By Democrat reporter
BBC Scotland is reporting that there will be a four-day hearing into whether a bus company acted negligently by failing to provide an accurate reference for Glasgow bin lorry driver, Harry Clarke, is to be held next month.
It comes on the the sixth anniversary of the fatal crash in Glasgow city centre which caused the death of six people.
Mr Clarke worked for First Bus before working for Glasgow City Council. No criminal prosecutions were ever brought.
The action has been brought by the council against First Glasgow (No.1) Ltd. It is seeking a total £446,012 from the transport firm.
Lawyers for the council claim First Glasgow failed to disclose that Mr Clarke, 63, lost consciousness at the wheel of a bus in 2010.
Mr Clarke, from Glasgow, had a history of health issues dating back to the 1970s – including a previous blackout in 2010 when at the wheel of a stationary bus – but had not disclosed his medical background to his employers or the DVLA.
He was driving the refuse lorry which struck and caused the deaths of six people in the city centre on 22 December 2014 after he blacked out.
The lorry had travelled along the pavement in Queen Street before crashing into the side of the Millennium Hotel in George Square.
Erin McQuade, 18, and her grandparents Jack Sweeney, 68, and Lorraine Sweeney, 69, from Dumbarton; Stephenie Tait, 29, and Jacqueline Morton, 51, both from Glasgow; and Gillian Ewing, 52, from Edinburgh, all died in the incident. Fifteen people were injured.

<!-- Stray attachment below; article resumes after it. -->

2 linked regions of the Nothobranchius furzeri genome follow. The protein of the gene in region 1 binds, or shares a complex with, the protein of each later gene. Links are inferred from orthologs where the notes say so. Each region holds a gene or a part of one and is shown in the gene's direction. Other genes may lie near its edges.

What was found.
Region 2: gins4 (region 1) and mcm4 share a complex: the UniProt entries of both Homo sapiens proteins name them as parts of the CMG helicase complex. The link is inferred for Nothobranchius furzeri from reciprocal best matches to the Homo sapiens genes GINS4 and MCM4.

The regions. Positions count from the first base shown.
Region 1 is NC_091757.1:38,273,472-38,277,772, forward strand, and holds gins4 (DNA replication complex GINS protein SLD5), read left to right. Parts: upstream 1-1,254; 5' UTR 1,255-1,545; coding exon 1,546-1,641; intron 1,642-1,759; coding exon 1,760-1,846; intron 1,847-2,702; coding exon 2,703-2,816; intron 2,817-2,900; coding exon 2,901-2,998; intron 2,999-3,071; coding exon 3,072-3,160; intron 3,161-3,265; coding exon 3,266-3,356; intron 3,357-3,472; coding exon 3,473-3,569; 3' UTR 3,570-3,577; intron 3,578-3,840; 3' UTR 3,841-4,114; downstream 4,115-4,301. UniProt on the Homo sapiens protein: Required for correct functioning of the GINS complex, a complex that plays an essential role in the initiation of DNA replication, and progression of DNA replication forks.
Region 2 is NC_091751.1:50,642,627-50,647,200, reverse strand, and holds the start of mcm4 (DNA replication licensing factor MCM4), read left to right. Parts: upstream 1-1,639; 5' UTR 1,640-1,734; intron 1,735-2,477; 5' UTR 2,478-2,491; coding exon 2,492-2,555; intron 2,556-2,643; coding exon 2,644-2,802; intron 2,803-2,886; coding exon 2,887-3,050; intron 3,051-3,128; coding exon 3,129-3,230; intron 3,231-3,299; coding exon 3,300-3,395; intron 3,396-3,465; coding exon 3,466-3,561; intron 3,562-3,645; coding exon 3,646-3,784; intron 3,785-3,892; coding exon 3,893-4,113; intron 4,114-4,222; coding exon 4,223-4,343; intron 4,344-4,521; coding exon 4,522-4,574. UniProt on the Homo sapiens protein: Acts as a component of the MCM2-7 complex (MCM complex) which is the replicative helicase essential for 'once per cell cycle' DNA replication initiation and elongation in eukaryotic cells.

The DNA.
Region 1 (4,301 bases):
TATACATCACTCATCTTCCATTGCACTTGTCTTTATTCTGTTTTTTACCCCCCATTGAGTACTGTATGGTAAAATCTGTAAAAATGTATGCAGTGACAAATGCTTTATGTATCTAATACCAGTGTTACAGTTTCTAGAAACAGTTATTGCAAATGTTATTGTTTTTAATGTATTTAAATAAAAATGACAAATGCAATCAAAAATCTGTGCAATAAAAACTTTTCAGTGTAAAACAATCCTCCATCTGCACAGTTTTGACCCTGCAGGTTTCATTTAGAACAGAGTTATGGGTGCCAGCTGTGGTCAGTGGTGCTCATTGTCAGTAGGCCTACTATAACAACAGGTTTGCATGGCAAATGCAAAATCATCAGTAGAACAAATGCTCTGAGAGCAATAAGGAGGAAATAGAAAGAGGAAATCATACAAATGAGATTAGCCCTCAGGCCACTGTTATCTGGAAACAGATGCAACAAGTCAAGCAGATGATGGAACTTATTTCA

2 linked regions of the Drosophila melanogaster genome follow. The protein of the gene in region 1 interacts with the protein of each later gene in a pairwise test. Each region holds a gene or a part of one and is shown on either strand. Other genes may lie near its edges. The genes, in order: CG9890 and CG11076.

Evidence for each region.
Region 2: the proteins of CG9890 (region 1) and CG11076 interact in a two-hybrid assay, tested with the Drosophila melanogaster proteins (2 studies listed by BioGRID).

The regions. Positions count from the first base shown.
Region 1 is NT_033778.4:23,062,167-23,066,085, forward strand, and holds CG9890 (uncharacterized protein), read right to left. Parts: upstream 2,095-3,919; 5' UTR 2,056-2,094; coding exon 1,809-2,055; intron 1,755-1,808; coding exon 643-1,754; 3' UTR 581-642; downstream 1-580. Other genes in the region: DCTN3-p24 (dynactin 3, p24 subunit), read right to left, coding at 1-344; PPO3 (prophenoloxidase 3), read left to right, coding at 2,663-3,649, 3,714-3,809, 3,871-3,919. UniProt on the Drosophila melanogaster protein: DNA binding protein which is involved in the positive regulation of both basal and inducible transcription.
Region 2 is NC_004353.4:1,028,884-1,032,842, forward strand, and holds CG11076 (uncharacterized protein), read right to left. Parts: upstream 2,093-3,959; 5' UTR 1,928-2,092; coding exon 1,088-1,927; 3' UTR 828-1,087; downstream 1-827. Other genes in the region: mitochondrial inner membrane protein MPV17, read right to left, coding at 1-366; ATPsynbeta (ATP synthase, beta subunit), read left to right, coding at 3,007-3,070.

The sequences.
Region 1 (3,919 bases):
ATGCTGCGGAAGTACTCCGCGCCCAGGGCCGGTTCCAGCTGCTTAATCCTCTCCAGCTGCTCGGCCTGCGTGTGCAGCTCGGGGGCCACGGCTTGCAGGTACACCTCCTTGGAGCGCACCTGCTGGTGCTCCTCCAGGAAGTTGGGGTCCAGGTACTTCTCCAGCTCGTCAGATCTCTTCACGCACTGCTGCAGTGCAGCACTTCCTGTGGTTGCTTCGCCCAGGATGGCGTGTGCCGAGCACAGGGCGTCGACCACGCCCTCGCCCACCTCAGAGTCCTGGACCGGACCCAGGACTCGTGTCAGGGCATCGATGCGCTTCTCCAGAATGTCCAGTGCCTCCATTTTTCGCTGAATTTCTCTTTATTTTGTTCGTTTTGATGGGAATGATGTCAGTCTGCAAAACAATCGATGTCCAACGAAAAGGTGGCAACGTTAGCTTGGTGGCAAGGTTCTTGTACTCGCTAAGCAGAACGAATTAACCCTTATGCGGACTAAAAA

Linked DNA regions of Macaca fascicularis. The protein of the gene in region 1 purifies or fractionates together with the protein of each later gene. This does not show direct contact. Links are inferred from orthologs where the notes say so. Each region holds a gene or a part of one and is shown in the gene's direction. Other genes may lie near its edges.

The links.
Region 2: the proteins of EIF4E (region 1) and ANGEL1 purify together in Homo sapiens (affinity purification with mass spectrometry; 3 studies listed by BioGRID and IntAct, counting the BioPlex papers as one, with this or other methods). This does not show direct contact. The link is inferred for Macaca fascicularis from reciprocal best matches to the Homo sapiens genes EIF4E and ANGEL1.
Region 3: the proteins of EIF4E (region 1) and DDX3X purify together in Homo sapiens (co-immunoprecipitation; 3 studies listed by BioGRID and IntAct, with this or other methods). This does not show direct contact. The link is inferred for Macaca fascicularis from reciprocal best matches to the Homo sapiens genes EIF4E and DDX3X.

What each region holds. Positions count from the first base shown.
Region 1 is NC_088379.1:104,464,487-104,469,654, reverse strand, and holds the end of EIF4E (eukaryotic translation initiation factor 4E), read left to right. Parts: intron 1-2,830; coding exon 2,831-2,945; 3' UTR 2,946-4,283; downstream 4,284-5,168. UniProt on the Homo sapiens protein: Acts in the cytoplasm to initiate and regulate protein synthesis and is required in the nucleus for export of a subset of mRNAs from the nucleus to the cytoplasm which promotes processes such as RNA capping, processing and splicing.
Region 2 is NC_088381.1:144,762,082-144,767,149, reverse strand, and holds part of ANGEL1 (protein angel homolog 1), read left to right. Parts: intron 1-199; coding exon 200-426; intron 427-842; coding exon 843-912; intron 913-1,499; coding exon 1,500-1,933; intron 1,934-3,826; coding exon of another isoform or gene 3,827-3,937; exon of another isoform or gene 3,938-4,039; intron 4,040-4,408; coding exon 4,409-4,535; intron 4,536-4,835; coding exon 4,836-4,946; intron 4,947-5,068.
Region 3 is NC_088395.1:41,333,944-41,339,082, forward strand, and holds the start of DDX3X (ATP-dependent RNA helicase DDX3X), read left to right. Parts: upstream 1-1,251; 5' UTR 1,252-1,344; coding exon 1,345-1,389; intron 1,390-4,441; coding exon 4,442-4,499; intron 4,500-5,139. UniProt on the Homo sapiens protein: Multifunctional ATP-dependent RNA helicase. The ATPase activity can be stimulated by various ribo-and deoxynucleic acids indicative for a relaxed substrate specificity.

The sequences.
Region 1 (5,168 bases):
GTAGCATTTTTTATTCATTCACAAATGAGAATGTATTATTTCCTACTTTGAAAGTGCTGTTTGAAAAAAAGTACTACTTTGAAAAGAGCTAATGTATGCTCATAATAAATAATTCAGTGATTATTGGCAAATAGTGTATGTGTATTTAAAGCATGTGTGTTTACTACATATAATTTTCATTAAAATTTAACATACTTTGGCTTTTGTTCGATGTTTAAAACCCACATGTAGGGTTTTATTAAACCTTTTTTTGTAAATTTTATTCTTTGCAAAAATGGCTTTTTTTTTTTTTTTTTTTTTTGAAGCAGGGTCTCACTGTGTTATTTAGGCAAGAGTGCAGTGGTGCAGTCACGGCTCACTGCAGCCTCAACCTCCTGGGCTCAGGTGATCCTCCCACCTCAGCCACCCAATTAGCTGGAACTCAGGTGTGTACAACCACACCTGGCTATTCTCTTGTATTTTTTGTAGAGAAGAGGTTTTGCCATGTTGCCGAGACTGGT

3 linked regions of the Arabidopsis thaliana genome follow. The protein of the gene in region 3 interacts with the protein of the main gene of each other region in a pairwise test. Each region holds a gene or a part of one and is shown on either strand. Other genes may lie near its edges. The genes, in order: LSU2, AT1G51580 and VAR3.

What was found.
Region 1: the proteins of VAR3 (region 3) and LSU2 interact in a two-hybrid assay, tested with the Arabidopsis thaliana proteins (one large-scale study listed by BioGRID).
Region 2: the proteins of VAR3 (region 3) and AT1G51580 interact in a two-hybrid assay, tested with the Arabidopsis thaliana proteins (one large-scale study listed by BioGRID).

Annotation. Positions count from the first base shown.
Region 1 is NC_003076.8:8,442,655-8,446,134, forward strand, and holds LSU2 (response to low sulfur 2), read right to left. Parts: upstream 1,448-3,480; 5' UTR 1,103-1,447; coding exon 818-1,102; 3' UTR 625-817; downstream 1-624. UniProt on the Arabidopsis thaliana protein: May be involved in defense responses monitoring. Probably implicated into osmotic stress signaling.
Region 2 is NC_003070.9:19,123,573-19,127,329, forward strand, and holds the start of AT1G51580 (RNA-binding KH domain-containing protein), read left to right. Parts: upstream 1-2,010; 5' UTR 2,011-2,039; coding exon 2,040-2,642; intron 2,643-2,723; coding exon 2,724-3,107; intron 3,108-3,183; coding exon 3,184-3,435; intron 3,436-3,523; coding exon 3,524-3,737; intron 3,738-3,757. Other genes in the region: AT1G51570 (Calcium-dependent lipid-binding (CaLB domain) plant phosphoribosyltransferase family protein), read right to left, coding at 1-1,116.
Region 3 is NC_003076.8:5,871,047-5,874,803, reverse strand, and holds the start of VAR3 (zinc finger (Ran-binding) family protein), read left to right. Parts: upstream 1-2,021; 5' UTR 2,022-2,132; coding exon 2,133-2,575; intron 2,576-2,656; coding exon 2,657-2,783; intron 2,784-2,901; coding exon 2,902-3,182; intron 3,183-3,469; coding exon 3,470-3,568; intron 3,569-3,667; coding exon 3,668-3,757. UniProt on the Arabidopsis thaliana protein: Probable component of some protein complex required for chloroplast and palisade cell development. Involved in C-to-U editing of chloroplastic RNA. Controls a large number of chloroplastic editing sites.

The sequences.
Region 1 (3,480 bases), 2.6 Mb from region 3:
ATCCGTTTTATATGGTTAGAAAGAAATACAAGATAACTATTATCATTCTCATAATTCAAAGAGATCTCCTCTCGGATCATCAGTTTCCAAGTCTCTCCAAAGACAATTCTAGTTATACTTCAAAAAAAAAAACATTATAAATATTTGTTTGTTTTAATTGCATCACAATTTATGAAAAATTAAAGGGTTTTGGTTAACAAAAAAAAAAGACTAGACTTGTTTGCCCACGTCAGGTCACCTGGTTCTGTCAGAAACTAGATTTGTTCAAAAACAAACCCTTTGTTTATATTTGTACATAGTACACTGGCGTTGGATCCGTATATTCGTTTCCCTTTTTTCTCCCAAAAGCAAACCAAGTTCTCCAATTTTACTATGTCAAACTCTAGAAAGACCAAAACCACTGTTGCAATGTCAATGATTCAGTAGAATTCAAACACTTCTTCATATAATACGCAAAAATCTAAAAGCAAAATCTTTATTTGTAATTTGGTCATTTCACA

Crown Office lawyers decided not to prosecute Mr Clarke on the basis that he had a medical condition and there was no evidence to show he broke the law.
The families of those who lost their lives after the incident tried to raise a private prosecution against him.
They argued that Clarke had made “misrepresentations” about his medical history to the DVLA and to his employers.
However, senior judges did not allow the prosecution to proceed.
Glasgow City Council also suffered a setback in its action against First Glasgow after another hearing last year at the Court of Session.
Its legal team sought to recover a total of £903,714.40 from First Glasgow.
In those proceedings, the council’s lawyers claimed the alleged failure to disclose the information about Mr Clarke passing out meant the firm breached a duty of care to the dead pedestrians.
However, Lord Ericht ruled against the local authority. In a judgment issued by the court, Lord Ericht said there was no legal basis for the company to be held responsible for breaching a duty of care for the dead pedestrians.
The proceedings going ahead on 12 January will be conducted using video conferencing technology.
Crash victim Jack Sweeney was a well-known and popular man in Dumbarton, where he played football in his youth for St Michael’s Boys Guild in the West End. That is him in the centre, front row, His father, Eddie, was the team manager and is second from the right in the back row.